If you settle adjacent to a river or other fresh water source, an Aqueduct only adds +2 to Housing. It's really not worth wasting the tile.I read a lot about how no one builds aqueducts. Do y’all just allow your cities to slow growth during that point in time? Do you never want to settle cities in places that don’t have fresh water available? I’m confused. lol
I read a lot about how no one builds aqueducts. Do y’all just allow your cities to slow growth during that point in time? Do you never want to settle cities in places that don’t have fresh water available? I’m confused. lol
GS should make the Aqueduct a more attractive option with its drought resistance, but only in cities that don't have a river nearby and can build a Dam.
As I'm thinking about it, I wonder if having a Lake adjacent to the city center should provide the same drought resistance as a Dam. Kinda silly if a man-made lake helps you but a larger natural one doesn't.
That was actually a Drought in the Canada gameplay video. I don't believe we've seen a Dust Storm yet. They're two different things.That dust storm in the Canadian gameplay video was gigantic! It surely could pillage 3/4 of a city(s) tiles which could cost more production than an aqueduct. However, I agree that few cities will find the time or want to build them even in GS. Maybe if they tied into power generation I could see them working out as an alternative.
I'm not sure about natural lakes or even dams providing resistance to dust storms or droughts. Even with lakes, dams, and reservoirs over here the southwest region of the US still burns during fire season, restricts water usage during droughts, and gets "pillaged" by dust-storms.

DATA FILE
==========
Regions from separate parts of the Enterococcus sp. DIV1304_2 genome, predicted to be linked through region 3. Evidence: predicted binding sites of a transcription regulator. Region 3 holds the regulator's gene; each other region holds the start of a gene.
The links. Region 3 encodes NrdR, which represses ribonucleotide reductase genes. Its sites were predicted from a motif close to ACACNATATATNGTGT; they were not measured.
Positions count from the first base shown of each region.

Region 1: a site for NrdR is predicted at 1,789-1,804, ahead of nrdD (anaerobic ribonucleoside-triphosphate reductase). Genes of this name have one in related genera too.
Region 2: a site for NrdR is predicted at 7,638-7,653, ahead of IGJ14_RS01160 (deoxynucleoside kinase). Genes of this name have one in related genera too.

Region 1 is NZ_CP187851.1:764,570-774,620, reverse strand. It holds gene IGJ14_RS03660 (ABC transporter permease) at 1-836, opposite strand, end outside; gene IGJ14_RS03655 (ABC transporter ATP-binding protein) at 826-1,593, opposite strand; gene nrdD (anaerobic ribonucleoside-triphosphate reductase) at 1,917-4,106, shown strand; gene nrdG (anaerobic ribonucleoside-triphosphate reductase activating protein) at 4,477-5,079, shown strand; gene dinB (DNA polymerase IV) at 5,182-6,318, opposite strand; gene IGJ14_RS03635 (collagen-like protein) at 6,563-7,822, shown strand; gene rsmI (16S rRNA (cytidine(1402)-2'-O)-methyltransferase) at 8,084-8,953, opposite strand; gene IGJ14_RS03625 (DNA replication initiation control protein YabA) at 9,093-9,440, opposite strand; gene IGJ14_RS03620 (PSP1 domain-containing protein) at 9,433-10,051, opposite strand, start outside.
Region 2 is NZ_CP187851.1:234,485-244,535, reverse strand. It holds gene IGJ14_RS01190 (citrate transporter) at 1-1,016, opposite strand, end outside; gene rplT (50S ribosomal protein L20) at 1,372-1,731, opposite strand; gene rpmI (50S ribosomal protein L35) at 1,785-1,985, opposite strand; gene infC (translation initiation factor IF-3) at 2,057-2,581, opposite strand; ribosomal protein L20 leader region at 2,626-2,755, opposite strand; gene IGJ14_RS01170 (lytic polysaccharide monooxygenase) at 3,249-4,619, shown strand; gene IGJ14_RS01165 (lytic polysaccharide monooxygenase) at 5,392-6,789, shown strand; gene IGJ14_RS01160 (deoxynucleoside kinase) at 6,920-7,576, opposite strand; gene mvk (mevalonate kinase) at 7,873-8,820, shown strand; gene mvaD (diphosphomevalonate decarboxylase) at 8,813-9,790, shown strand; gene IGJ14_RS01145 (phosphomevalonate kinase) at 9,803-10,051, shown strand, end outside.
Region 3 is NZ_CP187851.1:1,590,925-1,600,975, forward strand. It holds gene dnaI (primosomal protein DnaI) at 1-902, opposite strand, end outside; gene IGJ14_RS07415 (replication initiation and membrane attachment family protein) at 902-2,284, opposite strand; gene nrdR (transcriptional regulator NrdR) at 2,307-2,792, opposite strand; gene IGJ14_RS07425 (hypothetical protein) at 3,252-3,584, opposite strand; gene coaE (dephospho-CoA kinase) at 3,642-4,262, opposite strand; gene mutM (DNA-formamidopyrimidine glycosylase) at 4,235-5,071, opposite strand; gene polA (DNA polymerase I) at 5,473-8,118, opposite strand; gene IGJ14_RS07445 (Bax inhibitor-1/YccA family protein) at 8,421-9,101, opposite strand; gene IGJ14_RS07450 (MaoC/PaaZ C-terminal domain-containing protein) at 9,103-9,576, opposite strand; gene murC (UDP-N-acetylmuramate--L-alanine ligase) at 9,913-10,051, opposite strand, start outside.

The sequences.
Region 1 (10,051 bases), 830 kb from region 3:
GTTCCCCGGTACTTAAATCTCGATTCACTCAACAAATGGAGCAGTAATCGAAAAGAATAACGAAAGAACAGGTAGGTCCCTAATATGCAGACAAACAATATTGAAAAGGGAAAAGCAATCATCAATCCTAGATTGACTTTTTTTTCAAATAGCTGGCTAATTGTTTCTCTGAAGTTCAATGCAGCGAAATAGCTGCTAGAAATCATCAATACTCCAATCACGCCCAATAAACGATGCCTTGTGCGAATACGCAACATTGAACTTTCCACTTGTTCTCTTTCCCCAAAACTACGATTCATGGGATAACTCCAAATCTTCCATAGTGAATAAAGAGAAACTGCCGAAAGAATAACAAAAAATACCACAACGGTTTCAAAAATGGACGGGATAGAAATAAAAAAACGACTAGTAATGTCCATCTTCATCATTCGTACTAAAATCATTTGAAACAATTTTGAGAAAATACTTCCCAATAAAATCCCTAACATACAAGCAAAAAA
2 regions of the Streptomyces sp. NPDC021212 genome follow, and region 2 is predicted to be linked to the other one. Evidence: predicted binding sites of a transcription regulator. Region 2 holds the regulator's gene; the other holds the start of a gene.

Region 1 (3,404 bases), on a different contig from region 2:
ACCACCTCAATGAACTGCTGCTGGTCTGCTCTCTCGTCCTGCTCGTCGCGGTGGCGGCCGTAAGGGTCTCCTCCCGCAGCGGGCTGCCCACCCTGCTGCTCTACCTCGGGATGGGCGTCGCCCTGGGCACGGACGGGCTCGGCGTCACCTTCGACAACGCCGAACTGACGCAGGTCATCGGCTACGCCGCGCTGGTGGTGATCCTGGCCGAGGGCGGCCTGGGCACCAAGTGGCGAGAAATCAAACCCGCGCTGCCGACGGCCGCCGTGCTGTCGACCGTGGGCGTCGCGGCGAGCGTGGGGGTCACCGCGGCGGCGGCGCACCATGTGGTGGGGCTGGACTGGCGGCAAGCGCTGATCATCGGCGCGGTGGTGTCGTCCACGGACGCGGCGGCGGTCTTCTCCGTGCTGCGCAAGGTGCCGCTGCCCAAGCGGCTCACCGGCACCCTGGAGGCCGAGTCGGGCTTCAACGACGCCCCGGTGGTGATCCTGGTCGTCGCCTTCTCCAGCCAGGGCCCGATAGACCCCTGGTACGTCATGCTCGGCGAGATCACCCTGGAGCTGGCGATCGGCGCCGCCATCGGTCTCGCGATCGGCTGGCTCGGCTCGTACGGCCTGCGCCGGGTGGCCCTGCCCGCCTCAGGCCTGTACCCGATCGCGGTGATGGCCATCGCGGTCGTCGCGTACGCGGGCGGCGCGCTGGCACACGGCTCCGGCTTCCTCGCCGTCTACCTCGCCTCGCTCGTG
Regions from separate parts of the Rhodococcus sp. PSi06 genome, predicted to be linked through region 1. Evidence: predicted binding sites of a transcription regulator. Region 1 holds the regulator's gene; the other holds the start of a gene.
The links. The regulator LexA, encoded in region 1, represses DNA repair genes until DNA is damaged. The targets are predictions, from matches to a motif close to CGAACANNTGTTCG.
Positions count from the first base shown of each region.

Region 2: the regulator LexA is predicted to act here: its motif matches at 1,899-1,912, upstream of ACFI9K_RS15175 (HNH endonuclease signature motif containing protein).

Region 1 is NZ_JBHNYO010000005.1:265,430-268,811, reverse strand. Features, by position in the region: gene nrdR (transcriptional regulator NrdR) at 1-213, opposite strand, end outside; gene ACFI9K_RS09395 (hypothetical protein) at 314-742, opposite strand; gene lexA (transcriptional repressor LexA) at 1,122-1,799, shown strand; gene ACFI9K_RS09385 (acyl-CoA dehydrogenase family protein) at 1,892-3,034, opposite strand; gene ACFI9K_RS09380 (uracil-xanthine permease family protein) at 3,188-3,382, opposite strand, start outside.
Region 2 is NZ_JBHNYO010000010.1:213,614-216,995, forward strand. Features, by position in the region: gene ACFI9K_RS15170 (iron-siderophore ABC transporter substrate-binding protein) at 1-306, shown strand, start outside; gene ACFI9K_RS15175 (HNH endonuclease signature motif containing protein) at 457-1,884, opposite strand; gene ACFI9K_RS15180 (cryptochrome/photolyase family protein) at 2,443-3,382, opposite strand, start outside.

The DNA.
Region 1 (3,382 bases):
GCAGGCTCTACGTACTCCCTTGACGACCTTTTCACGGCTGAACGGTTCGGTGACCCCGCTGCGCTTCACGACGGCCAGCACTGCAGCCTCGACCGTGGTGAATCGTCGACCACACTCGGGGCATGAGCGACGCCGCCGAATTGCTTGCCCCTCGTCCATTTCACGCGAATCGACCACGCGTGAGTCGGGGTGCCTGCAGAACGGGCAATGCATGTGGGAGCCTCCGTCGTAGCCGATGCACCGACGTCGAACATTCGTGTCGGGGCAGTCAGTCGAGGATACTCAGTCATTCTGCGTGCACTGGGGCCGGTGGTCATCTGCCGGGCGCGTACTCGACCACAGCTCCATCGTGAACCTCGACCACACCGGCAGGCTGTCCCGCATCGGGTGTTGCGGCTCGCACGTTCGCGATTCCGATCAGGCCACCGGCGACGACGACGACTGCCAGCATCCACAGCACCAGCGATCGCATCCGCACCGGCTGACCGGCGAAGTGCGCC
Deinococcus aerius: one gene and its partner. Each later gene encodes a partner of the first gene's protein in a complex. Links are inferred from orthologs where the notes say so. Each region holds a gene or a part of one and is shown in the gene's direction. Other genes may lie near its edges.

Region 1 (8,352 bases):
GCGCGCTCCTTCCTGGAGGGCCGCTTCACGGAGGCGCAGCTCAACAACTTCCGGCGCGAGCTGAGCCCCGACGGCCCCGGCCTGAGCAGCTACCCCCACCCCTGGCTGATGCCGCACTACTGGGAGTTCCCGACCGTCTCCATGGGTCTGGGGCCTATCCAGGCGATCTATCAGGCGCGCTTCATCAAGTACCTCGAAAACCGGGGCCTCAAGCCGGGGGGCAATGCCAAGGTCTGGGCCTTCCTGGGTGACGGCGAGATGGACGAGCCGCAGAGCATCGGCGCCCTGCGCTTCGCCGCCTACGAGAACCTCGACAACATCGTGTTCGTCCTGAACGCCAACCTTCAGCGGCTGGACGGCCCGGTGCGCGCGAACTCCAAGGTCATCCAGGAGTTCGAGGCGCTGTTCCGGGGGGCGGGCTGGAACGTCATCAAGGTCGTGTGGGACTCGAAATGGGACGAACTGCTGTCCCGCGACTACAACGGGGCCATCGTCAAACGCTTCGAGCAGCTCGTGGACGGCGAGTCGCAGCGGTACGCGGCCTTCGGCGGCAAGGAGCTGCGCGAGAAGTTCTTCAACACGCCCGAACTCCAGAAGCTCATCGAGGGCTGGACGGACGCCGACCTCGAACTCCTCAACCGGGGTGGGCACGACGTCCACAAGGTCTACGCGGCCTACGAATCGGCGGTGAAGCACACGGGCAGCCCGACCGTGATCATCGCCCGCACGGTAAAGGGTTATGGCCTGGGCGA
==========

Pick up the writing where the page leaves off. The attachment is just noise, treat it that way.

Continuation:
One of the hardest things to get one's head around in Civ 6, if you've played other versions of civ, is that you don't need to grow your population in Civ 6. Therefore, anything that provides housing and only housing is of little to no benefit in terms of winning.
A city with no water is just fine. That doesn't impact the productivity of it's districts and buildings in the least.
Of course, you may well want to grow your cities as big as possible, as that's always been something one wanted to do in past versions of civ and it seems sort of wrong to not keep doing it. If you're having fun and enjoying whatever level you're playing, great. If you're finding it difficult to beat the AI, though, one hint is to not invest in population growth (no using Builder charges for farms, etc.)
While what you write here is technically true, it DOES happen sometimes than you want to play a peaceful game and there is limited room to spam cities. When that happens, you'll want to grow your cities pop to be able to build more districts. But even then, honestly, there will usually be better options
than then aqueduct, so...
To me, it's not that aqueducts are bad. To me, the problem is the opportunity cost of building them. Aqueducts are expensive for what they provide. If they were cheaper, they'd be a better choice.
And when settling a city, the only time to consider building an aqueduct is to connect it to a mountain. All the other possible connections (oasis, river, lake) really beg the question -- why not settle one tile over? You'll get the same bonus as an aqueduct while spending zero production. If you've settled a fresh water city, then +2 housing is a terrible thing to spend your production on. There are so many better options..